5. ^ Nguyễn, Mạnh Hiến (2019-01-09). "Năng lượng Việt Nam: Hiện trạng và triển vọng phát triển". Năng lượng Việt Nam.
  6. ^ a b c d Thảo Miên (2019-03-12). "Việt Nam ưu tiên phát triển năng lượng tái tạo". Thời báo Tài Chính.
  7. ^ a b c Chí Nhân (2019-03-27). "Đề xuất phát triển điện gió ngoài khơi". Báo Thanh Niên.
  8. ^ Ngân Quyên (2019-02-21). "Tiềm năng phát triển điện gió".
  9. ^ Nguyễn, Tấn Dũng (2016-03-18). "PM Decision 428/QĐ-TTg on the Approval of the Revised National Power Development Master Plan for the Period of 2011-2020 with the Vision to 2030".
  10. ^ Ngân Quyên (2019-02-21). "Tiềm năng phát triển điện gió". EVNHANOI.
  11. ^ Từ Vũ (2019-07-10). "Phát triển năng lượng mặt trời tại Việt Nam là cần thiết, nhưng chớ quên những yếu tố bất cập này". SOHA.VN.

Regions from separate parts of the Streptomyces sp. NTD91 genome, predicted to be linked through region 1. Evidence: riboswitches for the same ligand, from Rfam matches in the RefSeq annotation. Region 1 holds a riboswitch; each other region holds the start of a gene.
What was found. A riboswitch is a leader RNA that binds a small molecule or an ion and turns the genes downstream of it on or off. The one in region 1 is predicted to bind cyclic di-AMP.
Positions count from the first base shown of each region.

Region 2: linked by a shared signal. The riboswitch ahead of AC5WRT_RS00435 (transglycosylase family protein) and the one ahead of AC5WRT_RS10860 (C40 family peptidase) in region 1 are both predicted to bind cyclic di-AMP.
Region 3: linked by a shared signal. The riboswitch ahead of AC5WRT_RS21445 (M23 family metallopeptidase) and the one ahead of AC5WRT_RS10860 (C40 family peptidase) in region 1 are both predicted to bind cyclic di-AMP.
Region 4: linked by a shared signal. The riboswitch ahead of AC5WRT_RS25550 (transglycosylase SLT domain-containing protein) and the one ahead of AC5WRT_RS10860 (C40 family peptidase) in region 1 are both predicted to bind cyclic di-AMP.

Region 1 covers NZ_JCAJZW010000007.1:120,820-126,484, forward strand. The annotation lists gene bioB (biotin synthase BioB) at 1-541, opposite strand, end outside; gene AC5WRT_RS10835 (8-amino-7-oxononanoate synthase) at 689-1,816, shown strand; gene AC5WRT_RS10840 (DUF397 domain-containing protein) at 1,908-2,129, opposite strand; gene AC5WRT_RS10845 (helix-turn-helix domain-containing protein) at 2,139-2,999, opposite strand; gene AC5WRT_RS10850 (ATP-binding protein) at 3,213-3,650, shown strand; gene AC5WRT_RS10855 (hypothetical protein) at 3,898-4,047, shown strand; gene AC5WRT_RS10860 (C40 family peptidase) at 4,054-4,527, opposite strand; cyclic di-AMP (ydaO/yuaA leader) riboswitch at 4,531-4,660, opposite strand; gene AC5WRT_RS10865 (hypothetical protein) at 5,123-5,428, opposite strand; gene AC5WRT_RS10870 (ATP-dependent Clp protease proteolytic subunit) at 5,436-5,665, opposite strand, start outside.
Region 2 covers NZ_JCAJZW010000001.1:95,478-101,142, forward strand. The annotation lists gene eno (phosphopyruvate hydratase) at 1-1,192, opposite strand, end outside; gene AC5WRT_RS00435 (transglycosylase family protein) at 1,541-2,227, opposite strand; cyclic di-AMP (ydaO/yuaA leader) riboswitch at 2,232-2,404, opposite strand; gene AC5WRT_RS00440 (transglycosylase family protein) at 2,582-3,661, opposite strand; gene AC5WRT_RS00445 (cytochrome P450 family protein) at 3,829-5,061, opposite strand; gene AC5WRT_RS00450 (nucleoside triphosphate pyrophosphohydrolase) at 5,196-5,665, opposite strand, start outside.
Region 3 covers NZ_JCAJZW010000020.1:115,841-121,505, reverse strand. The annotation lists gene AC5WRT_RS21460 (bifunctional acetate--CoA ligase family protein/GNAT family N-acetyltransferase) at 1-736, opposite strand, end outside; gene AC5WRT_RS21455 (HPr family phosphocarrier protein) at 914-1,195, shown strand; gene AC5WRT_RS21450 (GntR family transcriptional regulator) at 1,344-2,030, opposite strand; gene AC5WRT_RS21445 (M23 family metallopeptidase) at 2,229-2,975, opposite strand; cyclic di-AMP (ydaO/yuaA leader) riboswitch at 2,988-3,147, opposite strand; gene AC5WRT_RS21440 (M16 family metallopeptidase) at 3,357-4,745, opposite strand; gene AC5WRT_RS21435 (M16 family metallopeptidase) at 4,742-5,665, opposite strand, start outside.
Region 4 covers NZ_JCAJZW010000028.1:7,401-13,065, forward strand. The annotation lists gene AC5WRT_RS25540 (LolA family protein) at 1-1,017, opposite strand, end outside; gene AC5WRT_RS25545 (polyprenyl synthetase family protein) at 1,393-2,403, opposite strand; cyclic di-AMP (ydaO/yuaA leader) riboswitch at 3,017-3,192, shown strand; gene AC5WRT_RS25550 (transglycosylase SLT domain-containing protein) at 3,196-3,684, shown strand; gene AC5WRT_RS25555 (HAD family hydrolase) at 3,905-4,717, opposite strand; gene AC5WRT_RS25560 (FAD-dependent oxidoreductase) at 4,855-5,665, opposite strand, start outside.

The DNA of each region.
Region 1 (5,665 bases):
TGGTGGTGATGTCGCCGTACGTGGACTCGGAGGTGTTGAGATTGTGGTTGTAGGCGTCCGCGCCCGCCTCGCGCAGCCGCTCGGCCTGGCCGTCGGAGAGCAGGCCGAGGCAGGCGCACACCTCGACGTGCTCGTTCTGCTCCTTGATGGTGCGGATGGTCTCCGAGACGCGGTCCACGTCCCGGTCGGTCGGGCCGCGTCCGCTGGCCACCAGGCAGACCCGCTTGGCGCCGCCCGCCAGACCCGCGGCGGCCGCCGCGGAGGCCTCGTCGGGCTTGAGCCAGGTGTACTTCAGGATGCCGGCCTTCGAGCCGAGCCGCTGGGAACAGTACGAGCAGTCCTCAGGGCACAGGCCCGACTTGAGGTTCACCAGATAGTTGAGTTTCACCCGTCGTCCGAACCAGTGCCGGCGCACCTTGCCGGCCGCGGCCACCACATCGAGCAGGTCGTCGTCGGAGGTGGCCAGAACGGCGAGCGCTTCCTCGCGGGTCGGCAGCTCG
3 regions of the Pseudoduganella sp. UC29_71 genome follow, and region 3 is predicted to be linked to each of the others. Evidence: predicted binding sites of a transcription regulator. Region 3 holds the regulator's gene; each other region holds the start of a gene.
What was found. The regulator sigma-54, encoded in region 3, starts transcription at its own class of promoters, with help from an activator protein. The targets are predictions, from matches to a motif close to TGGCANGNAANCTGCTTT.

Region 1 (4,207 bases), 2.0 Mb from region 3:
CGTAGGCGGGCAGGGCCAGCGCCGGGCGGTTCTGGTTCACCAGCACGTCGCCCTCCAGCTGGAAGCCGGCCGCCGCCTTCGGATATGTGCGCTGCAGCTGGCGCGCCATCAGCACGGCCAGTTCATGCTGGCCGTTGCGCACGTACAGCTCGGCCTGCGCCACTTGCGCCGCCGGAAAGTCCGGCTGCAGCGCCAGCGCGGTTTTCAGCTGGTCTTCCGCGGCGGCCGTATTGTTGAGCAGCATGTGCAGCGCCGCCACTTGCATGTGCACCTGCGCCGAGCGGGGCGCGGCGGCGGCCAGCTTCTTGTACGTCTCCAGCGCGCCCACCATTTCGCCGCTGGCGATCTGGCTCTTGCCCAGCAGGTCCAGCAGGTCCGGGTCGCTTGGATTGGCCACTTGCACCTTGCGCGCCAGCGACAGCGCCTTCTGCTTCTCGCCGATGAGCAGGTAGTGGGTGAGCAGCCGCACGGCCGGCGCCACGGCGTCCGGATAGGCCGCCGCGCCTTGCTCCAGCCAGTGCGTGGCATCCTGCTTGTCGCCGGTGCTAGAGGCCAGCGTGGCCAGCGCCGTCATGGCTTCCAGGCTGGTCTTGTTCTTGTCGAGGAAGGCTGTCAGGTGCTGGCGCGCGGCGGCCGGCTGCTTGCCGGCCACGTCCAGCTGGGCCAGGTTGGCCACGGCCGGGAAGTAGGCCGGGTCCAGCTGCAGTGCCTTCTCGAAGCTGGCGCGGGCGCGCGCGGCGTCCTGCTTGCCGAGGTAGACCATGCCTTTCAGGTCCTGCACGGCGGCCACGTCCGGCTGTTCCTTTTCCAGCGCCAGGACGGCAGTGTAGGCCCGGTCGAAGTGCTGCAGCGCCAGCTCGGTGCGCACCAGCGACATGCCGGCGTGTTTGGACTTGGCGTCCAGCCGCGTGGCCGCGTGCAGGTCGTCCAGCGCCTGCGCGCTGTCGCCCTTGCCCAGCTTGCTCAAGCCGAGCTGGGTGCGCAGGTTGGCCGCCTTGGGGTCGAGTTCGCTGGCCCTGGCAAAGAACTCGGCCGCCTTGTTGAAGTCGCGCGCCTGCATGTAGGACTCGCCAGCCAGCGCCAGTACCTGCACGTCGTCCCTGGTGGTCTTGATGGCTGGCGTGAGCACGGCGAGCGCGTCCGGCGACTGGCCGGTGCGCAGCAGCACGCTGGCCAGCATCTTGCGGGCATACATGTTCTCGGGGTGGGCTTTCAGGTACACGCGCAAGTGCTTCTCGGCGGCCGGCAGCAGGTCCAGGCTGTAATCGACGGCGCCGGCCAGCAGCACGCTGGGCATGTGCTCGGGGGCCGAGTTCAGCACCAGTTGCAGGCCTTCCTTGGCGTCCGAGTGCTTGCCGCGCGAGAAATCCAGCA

12. ^ a b c M. Tâm (2019-07-01). "Đến 30/6/2019: Trên 4.460 MW điện mặt trời đã hòa lưới". EVN - Tập đoàn điện lực Việt Nam.
  13. ^ Nguyễn, Xuân Phúc (2017-04-11). "Decision No. 11/2017/QĐ-TTg mechanism for encouragement of development of solar power in Vietnam 2017". Retrieved 2019-07-17.
  14. ^ GGGI & GIZ (November 2018). "Tạo sự hấp dẫn cho năng lượng sinh khối trong ngành mía đường ở Việt Nam" (PDF).
  15. ^ Phạm, Thu Hà (2017-11-22). "Địa nhiệt Việt Nam: Nguồn điện sạch tiềm năng còn bỏ ngỏ". Năng lượng Việt Nam.
  16. ^ a b Phương Trần (2019-02-25). "Bổ sung 2 dự án điện rác vào Quy hoạch phát triển Điện lực Quốc gia". EVN - Tập đoàn điện lực Việt Nam.
  17. ^ a b Hoàng, Quốc Vượng (2015-10-08). "Circular 32/2015/TT-BCT on project development and Standardized Power Purchase Agreement for power generation projects using solid wastes" (PDF).